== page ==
DENNIS WASZAK JR.
AP Sports Writer
NEW YORK (AP) -- I was the first to cry.
Not my wife. Not our three kids.
I was standing in our pitch-black basement as water streamed through the broken windows like a waterfall. A bathtub drain gurgled, the slimy sewage quickly pooling in an ominous mess. Just eight weeks after we'd bought our dream house -- three bedrooms, big kitchen, pool, white fence and a finished basement -- Superstorm Sandy was ripping it apart with a fury that was hard to comprehend, along with the rest of our Staten Island neighborhood.
EDITOR'S NOTE -- AP Sports Writer Dennis Waszak and his family had moved into their Staten Island 'dream house' just weeks before Superstorm Sandy devastated parts of the New York City borough. These are his recollections a week after the storm hit and upended life for Waszak, his wife and their three children.
At 9 p.m. Monday, I sent my sister Christina a text message saying our basement was still dry.
Minutes later that all changed. The man cave I couldn't wait to show off to my buddies, the one I'd spent hours working on, was fast being covered in rancid brown muck, beginning with what was once a white carpet. Watching it methodically swallow up the mementos that took us a lifetime to gather, I lost it.
Family photos, clothes, thousands of CDs, furniture. Thirty years of Topps baseball cards my dad gave me each and every Christmas. A copy of nearly every story I'd ever written -- as a budding sports reporter at Xaverian High School in Brooklyn, from the Super Bowl and World Series, during 16-plus years with The Associated Press -- all gone.
My wife, Daria, urged me to stop, if only for the sake of our kids. I ran up the stairs toward the living room, struggling to compose myself. Behind me, all the while, the sludge kept rising. At 9:16 p.m., I texted my sister again: "The basement is completely covered in raw sewage. It's destroyed."
Some 10 hours earlier, I was on a conference call with New York Jets coach Rex Ryan, hearing him describe the challenges his disappointing team still faced. Now I was swept up in the biggest natural disaster to hit the New York area in decades, wondering how to protect my family.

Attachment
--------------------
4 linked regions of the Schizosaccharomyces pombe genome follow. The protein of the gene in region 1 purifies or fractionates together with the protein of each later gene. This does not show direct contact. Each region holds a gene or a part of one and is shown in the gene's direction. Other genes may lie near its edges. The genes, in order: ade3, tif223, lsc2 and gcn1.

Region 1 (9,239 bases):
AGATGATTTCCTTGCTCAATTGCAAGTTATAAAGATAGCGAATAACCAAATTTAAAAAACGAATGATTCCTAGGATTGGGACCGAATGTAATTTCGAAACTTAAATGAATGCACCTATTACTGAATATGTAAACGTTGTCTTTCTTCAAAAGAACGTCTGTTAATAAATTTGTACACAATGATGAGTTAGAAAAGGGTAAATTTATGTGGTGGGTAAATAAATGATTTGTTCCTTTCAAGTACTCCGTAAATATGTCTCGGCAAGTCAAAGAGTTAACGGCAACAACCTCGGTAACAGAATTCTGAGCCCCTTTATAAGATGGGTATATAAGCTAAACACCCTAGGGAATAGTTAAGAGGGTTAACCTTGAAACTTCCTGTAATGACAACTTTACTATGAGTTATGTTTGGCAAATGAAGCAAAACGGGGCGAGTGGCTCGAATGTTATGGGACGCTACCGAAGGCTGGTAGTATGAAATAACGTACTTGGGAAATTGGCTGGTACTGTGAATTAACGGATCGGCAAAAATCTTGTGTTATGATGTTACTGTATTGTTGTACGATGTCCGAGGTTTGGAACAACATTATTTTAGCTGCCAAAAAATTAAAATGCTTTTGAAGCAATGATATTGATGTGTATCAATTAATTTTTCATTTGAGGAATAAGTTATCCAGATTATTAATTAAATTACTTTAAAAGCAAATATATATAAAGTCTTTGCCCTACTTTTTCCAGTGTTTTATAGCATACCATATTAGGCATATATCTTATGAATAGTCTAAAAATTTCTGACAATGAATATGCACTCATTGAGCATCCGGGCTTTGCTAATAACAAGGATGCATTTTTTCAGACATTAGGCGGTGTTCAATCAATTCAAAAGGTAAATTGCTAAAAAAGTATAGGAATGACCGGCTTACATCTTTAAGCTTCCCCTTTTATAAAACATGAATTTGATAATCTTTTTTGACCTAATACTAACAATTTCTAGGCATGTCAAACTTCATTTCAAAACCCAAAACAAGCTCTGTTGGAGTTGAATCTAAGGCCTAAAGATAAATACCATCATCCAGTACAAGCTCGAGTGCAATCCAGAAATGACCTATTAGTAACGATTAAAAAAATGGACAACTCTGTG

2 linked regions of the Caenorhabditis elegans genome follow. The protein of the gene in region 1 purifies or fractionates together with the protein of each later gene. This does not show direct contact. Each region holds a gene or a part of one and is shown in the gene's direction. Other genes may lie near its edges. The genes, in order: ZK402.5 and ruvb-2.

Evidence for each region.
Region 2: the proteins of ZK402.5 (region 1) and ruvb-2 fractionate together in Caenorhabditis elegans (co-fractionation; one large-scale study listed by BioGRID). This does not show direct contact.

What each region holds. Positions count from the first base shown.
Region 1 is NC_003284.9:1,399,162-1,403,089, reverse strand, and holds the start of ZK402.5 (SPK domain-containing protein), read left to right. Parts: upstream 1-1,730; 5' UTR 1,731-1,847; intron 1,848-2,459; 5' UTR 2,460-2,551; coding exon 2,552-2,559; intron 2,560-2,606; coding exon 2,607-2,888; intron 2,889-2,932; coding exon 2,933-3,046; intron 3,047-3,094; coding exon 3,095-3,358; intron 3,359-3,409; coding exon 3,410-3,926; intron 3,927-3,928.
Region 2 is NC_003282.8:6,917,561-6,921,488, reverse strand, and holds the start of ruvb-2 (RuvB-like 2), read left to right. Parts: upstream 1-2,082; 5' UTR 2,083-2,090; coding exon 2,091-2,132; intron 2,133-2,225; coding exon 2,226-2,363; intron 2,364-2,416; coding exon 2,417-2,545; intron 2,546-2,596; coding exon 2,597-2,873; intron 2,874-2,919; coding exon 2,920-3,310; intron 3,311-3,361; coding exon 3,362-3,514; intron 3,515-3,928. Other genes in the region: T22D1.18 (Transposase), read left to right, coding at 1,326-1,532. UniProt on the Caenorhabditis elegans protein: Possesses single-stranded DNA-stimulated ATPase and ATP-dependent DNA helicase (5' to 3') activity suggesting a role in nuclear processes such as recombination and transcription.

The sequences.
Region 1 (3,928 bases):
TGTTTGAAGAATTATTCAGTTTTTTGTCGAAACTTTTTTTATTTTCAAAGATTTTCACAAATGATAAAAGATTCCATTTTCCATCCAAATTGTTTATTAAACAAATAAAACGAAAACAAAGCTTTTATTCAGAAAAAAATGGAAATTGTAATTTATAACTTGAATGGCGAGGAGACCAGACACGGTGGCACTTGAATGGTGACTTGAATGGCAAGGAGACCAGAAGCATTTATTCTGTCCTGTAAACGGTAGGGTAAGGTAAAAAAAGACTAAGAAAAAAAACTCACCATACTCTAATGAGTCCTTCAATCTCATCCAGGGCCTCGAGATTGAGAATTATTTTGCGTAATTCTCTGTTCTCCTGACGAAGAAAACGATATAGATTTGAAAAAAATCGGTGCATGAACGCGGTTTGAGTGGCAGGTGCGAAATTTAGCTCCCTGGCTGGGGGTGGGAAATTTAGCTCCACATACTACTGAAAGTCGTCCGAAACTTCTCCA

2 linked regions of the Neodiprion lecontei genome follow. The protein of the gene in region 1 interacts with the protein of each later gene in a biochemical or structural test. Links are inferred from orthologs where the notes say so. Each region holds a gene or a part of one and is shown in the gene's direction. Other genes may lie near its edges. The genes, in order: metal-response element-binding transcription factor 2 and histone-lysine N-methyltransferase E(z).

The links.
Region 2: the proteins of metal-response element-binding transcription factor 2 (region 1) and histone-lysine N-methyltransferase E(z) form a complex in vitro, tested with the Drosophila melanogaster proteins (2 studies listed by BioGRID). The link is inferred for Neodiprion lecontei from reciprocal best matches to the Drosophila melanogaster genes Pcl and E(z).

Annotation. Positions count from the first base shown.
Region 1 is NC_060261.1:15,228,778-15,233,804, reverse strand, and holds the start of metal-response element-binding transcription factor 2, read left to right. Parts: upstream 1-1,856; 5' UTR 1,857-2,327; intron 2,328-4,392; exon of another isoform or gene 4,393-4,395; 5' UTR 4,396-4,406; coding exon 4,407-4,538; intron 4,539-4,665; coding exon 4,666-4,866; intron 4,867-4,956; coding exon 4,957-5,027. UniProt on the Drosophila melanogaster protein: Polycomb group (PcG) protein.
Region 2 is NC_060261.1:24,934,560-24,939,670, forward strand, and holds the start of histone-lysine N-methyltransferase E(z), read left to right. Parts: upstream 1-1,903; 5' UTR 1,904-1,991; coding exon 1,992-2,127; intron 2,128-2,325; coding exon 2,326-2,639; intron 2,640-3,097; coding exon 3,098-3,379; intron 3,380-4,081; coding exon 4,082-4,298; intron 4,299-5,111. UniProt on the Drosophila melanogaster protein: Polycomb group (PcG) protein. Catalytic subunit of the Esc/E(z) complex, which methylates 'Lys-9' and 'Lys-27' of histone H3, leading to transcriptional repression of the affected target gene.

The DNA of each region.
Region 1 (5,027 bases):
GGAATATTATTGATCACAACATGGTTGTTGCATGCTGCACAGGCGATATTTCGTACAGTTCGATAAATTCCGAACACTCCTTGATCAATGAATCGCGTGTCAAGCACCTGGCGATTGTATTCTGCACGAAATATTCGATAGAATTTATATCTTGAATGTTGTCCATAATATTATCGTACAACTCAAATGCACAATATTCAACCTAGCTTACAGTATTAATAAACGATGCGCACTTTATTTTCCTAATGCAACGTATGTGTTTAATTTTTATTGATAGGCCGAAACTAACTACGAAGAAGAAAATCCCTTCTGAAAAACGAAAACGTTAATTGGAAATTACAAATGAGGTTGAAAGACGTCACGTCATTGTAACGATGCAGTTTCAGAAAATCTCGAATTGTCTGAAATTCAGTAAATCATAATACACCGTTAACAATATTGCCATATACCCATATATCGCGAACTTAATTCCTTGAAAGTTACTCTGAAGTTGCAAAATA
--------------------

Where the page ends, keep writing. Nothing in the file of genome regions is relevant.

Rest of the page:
It's funny the places your mind wanders sometimes, even in moments of crisis. So the fact that my mother's name is Sandy was at least good for a rueful smile. Even she can't believe now how much death and destruction will be attached to it for, well, forever.
Our neighborhood in the Eltingville section of Staten Island was designated a Zone C area, at very low risk for evacuation during a storm. That's why so few of us were alarmed earlier in the day, when the water from a creek that was part of a planned park poured out onto Arthur Kill Road and up our street at high tide. We thought that would be the worst of it.
Then the wind began whipping up, right around 4 p.m., and that picture-postcard white fence was blown to pieces. Soon after, with everything else we could tie down, board up or cover already secured, and roof tiles flying around like the occasional Frisbee, my neighbors and I headed inside to ride the storm out.
The power was on for two more hours, gone just as Daria was cooking dinner for the kids. They thought it was fun to eat and play by candlelight. But I looked out the window, saw the water from the creek halfway up the street, and it struck me that Sandy hadn't even really hit yet. Then came a frantic knock at the door.
"Dennis!" yelled a neighbor. "Your house is leaking gas!"
The hissing outside was louder than the shrill howl of the wind. A man I'd never seen before was walking around in the storm, heard the leak and smelled the gas. Out of nowhere, a neighbor showed up with a wrench and shut off the main valve. Someone else called National Grid and three minutes later, two workers from the power company turned up to make sure everything was locked down.
I'm still not sure who the first of those guardian angels was, but I promised myself to find out soon. When I do, I'm going to hug him. But there were still more pressing concerns first.
Around 7 p.m., our next-door neighbor, a sweet Italian grandmother named Grace, ran outside crying that the water in her basement was already a few feet high. Ours was still dry. But the water rushing faster and faster up the street now licked at the door of Daria's car in the driveway. I grabbed the keys and drove five blocks, parking it up on a hill. Then I jogged back home, with rain pelting my face, my arms over my head to protect myself from the tree branches swirling around, and moved my car. When I returned the second time, the water was even with the first step of our house. And it kept coming.
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